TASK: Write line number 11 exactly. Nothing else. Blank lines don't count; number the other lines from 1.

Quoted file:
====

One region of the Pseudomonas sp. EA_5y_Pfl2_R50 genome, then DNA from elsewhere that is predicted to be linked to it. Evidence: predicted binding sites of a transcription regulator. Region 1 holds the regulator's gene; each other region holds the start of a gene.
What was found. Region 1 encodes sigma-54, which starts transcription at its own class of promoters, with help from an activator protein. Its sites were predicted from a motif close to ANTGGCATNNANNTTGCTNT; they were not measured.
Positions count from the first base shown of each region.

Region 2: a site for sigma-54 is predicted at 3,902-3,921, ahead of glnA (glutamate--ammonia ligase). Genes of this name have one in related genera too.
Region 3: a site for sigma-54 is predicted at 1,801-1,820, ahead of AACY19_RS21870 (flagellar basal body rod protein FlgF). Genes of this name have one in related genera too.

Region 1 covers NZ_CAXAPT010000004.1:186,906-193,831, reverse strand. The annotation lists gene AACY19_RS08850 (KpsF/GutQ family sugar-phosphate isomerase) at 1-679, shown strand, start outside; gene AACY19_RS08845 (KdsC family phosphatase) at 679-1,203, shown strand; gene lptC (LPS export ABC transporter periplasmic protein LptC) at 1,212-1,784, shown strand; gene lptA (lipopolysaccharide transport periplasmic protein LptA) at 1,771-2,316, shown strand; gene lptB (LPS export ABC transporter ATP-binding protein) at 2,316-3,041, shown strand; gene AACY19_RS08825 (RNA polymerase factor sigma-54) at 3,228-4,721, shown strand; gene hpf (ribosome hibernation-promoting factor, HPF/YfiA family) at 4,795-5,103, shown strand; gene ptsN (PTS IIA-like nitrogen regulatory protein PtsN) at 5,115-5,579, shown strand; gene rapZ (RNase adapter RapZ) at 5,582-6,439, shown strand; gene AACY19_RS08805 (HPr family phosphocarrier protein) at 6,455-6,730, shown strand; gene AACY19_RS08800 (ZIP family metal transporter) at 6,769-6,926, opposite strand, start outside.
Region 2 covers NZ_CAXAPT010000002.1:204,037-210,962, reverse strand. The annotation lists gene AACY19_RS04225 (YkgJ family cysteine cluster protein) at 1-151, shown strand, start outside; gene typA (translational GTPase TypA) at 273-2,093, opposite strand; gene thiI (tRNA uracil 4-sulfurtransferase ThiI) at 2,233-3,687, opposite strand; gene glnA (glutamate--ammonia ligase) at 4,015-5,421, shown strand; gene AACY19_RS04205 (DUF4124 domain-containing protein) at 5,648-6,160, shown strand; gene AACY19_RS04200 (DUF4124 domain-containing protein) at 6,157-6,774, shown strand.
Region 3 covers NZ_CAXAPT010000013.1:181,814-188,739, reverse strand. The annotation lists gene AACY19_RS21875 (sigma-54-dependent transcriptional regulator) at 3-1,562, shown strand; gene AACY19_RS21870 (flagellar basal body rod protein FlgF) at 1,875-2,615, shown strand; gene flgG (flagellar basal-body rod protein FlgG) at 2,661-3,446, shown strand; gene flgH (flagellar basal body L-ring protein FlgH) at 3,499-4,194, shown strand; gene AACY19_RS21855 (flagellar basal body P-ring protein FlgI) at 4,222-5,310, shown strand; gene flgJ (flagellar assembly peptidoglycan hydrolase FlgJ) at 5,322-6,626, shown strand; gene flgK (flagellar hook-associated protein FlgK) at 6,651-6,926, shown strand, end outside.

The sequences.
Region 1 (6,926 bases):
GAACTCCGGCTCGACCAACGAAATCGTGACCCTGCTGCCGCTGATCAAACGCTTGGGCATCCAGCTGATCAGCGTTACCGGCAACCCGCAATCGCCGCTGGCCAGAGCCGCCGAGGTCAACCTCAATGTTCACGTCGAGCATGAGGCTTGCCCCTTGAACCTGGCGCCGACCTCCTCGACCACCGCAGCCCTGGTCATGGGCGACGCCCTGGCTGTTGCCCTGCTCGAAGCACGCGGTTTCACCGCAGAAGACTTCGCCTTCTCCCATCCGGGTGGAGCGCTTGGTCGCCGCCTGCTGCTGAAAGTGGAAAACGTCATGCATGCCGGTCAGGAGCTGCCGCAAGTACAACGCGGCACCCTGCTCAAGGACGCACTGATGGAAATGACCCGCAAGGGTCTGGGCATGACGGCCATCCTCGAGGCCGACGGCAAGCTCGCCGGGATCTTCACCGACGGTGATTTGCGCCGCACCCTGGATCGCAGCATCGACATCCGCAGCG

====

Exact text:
GAACTCCGGCTCGACCAACGAAATCGTGACCCTGCTGCCGCTGATCAAACGCTTGGGCATCCAGCTGATCAGCGTTACCGGCAACCCGCAATCGCCGCTGGCCAGAGCCGCCGAGGTCAACCTCAATGTTCACGTCGAGCATGAGGCTTGCCCCTTGAACCTGGCGCCGACCTCCTCGACCACCGCAGCCCTGGTCATGGGCGACGCCCTGGCTGTTGCCCTGCTCGAAGCACGCGGTTTCACCGCAGAAGACTTCGCCTTCTCCCATCCGGGTGGAGCGCTTGGTCGCCGCCTGCTGCTGAAAGTGGAAAACGTCATGCATGCCGGTCAGGAGCTGCCGCAAGTACAACGCGGCACCCTGCTCAAGGACGCACTGATGGAAATGACCCGCAAGGGTCTGGGCATGACGGCCATCCTCGAGGCCGACGGCAAGCTCGCCGGGATCTTCACCGACGGTGATTTGCGCCGCACCCTGGATCGCAGCATCGACATCCGCAGCG